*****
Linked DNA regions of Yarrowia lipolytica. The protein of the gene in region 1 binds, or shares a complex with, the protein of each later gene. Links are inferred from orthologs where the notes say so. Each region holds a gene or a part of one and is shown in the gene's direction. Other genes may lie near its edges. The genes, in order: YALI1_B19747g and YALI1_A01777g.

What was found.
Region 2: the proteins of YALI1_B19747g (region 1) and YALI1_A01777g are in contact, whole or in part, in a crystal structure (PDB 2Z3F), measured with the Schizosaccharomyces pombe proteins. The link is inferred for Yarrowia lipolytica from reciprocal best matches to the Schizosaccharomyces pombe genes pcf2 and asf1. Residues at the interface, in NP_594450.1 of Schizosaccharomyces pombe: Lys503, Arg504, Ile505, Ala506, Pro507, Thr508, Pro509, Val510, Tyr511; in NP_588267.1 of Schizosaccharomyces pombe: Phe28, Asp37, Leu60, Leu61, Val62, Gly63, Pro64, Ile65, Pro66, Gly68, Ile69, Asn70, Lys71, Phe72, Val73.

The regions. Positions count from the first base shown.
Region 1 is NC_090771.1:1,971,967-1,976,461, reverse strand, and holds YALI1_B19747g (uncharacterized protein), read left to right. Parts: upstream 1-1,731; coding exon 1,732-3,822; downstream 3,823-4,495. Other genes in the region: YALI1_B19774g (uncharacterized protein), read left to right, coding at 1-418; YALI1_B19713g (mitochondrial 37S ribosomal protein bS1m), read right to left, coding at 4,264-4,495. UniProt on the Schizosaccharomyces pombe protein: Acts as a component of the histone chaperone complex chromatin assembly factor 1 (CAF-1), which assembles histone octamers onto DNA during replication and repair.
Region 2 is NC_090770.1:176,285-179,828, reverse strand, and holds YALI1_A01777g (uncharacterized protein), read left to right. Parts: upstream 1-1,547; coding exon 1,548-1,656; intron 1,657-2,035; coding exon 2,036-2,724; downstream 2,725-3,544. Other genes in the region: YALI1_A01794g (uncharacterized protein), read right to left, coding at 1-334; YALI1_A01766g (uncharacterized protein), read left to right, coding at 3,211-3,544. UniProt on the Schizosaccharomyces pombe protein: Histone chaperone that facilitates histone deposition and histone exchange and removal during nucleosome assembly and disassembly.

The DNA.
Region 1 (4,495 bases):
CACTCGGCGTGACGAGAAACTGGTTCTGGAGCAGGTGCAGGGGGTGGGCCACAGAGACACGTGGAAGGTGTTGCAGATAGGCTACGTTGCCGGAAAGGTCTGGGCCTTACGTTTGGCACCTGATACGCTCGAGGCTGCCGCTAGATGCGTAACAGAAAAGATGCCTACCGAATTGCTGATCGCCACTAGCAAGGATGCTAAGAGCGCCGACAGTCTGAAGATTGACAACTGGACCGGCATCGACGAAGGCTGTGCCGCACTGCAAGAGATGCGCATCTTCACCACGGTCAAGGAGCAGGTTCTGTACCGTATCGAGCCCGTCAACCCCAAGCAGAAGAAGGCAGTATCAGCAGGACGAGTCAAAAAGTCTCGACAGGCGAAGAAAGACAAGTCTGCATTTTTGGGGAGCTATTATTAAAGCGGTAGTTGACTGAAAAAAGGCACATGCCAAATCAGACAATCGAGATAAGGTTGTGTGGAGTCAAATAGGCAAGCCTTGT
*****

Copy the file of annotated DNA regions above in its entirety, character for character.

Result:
Linked DNA regions of Yarrowia lipolytica. The protein of the gene in region 1 binds, or shares a complex with, the protein of each later gene. Links are inferred from orthologs where the notes say so. Each region holds a gene or a part of one and is shown in the gene's direction. Other genes may lie near its edges. The genes, in order: YALI1_B19747g and YALI1_A01777g.

What was found.
Region 2: the proteins of YALI1_B19747g (region 1) and YALI1_A01777g are in contact, whole or in part, in a crystal structure (PDB 2Z3F), measured with the Schizosaccharomyces pombe proteins. The link is inferred for Yarrowia lipolytica from reciprocal best matches to the Schizosaccharomyces pombe genes pcf2 and asf1. Residues at the interface, in NP_594450.1 of Schizosaccharomyces pombe: Lys503, Arg504, Ile505, Ala506, Pro507, Thr508, Pro509, Val510, Tyr511; in NP_588267.1 of Schizosaccharomyces pombe: Phe28, Asp37, Leu60, Leu61, Val62, Gly63, Pro64, Ile65, Pro66, Gly68, Ile69, Asn70, Lys71, Phe72, Val73.

The regions. Positions count from the first base shown.
Region 1 is NC_090771.1:1,971,967-1,976,461, reverse strand, and holds YALI1_B19747g (uncharacterized protein), read left to right. Parts: upstream 1-1,731; coding exon 1,732-3,822; downstream 3,823-4,495. Other genes in the region: YALI1_B19774g (uncharacterized protein), read left to right, coding at 1-418; YALI1_B19713g (mitochondrial 37S ribosomal protein bS1m), read right to left, coding at 4,264-4,495. UniProt on the Schizosaccharomyces pombe protein: Acts as a component of the histone chaperone complex chromatin assembly factor 1 (CAF-1), which assembles histone octamers onto DNA during replication and repair.
Region 2 is NC_090770.1:176,285-179,828, reverse strand, and holds YALI1_A01777g (uncharacterized protein), read left to right. Parts: upstream 1-1,547; coding exon 1,548-1,656; intron 1,657-2,035; coding exon 2,036-2,724; downstream 2,725-3,544. Other genes in the region: YALI1_A01794g (uncharacterized protein), read right to left, coding at 1-334; YALI1_A01766g (uncharacterized protein), read left to right, coding at 3,211-3,544. UniProt on the Schizosaccharomyces pombe protein: Histone chaperone that facilitates histone deposition and histone exchange and removal during nucleosome assembly and disassembly.

The DNA.
Region 1 (4,495 bases):
CACTCGGCGTGACGAGAAACTGGTTCTGGAGCAGGTGCAGGGGGTGGGCCACAGAGACACGTGGAAGGTGTTGCAGATAGGCTACGTTGCCGGAAAGGTCTGGGCCTTACGTTTGGCACCTGATACGCTCGAGGCTGCCGCTAGATGCGTAACAGAAAAGATGCCTACCGAATTGCTGATCGCCACTAGCAAGGATGCTAAGAGCGCCGACAGTCTGAAGATTGACAACTGGACCGGCATCGACGAAGGCTGTGCCGCACTGCAAGAGATGCGCATCTTCACCACGGTCAAGGAGCAGGTTCTGTACCGTATCGAGCCCGTCAACCCCAAGCAGAAGAAGGCAGTATCAGCAGGACGAGTCAAAAAGTCTCGACAGGCGAAGAAAGACAAGTCTGCATTTTTGGGGAGCTATTATTAAAGCGGTAGTTGACTGAAAAAAGGCACATGCCAAATCAGACAATCGAGATAAGGTTGTGTGGAGTCAAATAGGCAAGCCTTGT